Evaluation of Drought Indices in the Niger Basin, West Africa
Okpara J.N. and Tarhule, A.

The Niger River Basin (NRB) in West Africa is drought-prone. This study evaluates and compares the performance of three drought indices in the Upper Niger subwatershed, two of which drought managers in the region are already used to, the Standardized Rainfall Anomaly Index (SAI) and Bhalme and Mooley Drought Index (BMDI). The third one is the Standardized Precipitation Index (SPI). A time series of the three indices were derived using 52 years growing season monthly station rainfall (April-October), regionalized into areal rainfall. The calculated statistical relationships of the indices provides diagnostics for their performance evaluation based on six decision criteria, whose weightings were determined using pairwise comparison of the Analytic Hierarchy Process (AHP) approach. Two-parameter gamma distribution is the best fit and most suitable for transformation of rainfall distribution in the region. SPI requiring equiprobablity transformation of the data, satisfied the normality assumption, whereas it was violated by others. The three drought indices showed similar temporal trends in all the time scales, with the historical extreme climatic anomalies in the basin well captured. Results further showed that SPI, which is more robust and sensitive to dryness, identified 42 and 17 moderate and extreme drought events respectively, against 35 and 7 captured by the SAI and BMDI that are less robust. In this paper, we find that SPI ranked first among other meteorological drought index in the Niger River basin, having the highest priority weight of 0.6123, with the inconsistency in the pairwise comparison with the tolerable limit (i.e. CR < 0.1).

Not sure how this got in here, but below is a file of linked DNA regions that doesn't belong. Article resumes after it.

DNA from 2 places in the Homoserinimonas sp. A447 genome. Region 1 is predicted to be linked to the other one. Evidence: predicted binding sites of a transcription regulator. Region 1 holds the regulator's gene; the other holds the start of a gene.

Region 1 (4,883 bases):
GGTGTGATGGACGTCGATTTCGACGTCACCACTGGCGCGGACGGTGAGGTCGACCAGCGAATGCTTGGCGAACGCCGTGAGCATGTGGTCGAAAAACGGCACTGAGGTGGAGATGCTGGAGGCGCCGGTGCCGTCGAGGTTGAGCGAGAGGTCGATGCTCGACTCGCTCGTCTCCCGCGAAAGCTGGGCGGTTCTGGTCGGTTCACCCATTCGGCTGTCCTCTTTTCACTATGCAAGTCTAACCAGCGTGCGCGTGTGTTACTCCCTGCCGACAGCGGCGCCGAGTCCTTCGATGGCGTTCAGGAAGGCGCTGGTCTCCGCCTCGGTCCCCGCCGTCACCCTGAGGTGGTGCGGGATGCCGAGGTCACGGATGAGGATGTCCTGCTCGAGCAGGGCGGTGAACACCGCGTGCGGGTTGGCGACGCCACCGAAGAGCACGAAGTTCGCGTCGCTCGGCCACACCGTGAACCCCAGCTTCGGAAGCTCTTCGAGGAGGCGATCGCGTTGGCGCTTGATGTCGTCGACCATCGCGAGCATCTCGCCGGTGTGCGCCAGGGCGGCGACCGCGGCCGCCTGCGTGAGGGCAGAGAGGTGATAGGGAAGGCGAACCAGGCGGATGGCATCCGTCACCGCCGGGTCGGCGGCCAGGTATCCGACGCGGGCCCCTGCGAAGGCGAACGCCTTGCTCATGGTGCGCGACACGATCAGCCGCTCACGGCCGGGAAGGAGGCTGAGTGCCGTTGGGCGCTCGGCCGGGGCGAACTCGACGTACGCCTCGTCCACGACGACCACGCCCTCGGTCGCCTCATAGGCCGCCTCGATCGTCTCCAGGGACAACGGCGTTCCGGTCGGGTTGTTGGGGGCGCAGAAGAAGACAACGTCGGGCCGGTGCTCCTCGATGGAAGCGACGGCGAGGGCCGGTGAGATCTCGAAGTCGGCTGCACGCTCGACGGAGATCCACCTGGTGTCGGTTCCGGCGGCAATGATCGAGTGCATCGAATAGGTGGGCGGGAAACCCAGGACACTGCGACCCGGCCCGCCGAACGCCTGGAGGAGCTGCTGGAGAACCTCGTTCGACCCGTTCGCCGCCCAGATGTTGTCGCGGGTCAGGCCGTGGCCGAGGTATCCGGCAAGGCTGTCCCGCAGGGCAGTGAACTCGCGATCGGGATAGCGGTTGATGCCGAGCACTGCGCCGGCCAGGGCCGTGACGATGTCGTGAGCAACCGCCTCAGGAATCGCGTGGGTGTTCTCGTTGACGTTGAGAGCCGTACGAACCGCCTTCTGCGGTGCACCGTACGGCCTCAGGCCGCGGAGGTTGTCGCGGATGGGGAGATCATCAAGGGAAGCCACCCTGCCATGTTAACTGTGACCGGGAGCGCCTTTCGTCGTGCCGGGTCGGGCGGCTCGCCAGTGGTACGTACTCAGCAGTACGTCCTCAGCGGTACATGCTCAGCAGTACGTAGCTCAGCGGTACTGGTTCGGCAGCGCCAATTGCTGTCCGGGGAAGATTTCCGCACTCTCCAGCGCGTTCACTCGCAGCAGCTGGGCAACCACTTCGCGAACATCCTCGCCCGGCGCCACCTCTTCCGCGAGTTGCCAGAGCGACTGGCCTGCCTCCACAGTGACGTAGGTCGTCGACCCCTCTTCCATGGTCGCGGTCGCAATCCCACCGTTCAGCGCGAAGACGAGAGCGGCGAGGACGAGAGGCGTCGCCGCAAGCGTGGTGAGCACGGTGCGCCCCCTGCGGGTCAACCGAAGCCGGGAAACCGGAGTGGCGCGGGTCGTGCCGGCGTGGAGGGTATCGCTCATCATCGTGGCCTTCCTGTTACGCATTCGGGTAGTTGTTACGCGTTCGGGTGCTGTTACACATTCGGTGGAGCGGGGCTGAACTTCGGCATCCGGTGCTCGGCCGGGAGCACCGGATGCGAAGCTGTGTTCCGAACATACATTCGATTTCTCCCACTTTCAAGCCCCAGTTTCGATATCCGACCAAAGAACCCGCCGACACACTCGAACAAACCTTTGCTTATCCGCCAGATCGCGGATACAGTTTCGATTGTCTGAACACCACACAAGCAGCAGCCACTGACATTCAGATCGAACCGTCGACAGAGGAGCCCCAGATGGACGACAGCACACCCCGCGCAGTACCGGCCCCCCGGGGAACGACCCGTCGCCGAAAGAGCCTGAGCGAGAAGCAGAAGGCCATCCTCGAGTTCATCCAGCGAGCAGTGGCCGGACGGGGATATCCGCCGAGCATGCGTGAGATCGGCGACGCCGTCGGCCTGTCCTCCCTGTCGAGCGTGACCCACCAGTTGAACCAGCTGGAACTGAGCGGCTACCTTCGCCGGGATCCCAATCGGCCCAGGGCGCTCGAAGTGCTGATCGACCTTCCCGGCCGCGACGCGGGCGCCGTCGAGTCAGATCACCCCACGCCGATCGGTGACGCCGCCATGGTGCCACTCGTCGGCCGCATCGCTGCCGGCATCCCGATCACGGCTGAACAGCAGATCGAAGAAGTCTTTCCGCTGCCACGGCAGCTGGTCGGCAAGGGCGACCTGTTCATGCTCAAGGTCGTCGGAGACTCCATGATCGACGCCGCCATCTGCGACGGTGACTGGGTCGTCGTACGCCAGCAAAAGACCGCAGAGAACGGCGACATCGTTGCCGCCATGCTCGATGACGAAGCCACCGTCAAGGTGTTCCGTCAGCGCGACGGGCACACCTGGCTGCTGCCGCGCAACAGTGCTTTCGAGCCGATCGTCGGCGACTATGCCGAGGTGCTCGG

Full Text: PDF     DOI: 10.15640/jges.v3n2a1